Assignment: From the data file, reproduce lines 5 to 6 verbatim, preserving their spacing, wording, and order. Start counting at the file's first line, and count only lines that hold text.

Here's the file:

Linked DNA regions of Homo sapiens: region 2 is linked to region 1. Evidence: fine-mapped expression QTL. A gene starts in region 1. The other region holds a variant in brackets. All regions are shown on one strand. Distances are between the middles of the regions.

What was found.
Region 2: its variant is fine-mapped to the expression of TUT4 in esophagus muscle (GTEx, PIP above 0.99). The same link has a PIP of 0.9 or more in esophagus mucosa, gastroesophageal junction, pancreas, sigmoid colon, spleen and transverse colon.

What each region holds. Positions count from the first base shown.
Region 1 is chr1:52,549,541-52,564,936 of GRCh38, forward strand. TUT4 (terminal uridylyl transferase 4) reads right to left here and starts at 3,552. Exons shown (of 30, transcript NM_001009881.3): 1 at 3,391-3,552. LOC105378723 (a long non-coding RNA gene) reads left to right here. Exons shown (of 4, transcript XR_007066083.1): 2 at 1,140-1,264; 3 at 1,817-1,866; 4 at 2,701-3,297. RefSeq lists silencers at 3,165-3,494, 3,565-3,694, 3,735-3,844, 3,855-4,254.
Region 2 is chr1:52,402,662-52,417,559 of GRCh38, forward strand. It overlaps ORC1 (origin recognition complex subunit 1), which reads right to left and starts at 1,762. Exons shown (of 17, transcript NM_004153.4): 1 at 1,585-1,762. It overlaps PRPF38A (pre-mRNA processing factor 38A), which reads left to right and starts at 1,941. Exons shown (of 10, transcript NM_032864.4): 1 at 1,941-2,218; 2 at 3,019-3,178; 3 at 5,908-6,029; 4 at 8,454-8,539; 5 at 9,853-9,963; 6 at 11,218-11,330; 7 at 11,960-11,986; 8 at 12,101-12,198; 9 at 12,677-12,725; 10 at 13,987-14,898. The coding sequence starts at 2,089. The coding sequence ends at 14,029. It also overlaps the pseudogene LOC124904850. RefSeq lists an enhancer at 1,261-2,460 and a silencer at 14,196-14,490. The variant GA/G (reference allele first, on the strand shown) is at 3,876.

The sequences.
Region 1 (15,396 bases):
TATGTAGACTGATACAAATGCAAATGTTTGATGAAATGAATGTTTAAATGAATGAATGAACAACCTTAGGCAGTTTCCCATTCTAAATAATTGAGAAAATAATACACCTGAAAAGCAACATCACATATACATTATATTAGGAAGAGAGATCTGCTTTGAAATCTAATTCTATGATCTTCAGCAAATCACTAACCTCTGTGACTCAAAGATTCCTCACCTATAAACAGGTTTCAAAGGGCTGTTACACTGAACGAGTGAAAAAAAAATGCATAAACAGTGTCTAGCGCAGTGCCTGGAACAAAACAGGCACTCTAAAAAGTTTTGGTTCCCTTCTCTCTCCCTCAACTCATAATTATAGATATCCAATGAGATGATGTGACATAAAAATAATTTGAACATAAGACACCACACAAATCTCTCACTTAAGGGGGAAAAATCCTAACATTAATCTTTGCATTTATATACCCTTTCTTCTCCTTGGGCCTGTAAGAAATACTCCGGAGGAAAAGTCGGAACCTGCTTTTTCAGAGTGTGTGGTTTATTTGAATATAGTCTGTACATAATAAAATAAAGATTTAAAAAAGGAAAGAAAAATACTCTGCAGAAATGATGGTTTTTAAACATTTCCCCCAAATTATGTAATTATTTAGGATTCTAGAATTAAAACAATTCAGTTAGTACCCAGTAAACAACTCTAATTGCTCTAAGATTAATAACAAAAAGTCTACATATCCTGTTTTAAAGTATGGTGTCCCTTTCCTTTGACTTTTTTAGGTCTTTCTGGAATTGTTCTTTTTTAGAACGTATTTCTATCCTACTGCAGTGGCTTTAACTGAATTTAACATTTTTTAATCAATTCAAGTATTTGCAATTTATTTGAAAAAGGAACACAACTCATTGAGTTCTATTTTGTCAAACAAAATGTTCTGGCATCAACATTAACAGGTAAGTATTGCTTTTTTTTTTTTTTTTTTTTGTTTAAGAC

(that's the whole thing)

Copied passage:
Region 1 is chr1:52,549,541-52,564,936 of GRCh38, forward strand. TUT4 (terminal uridylyl transferase 4) reads right to left here and starts at 3,552. Exons shown (of 30, transcript NM_001009881.3): 1 at 3,391-3,552. LOC105378723 (a long non-coding RNA gene) reads left to right here. Exons shown (of 4, transcript XR_007066083.1): 2 at 1,140-1,264; 3 at 1,817-1,866; 4 at 2,701-3,297. RefSeq lists silencers at 3,165-3,494, 3,565-3,694, 3,735-3,844, 3,855-4,254.
Region 2 is chr1:52,402,662-52,417,559 of GRCh38, forward strand. It overlaps ORC1 (origin recognition complex subunit 1), which reads right to left and starts at 1,762. Exons shown (of 17, transcript NM_004153.4): 1 at 1,585-1,762. It overlaps PRPF38A (pre-mRNA processing factor 38A), which reads left to right and starts at 1,941. Exons shown (of 10, transcript NM_032864.4): 1 at 1,941-2,218; 2 at 3,019-3,178; 3 at 5,908-6,029; 4 at 8,454-8,539; 5 at 9,853-9,963; 6 at 11,218-11,330; 7 at 11,960-11,986; 8 at 12,101-12,198; 9 at 12,677-12,725; 10 at 13,987-14,898. The coding sequence starts at 2,089. The coding sequence ends at 14,029. It also overlaps the pseudogene LOC124904850. RefSeq lists an enhancer at 1,261-2,460 and a silencer at 14,196-14,490. The variant GA/G (reference allele first, on the strand shown) is at 3,876.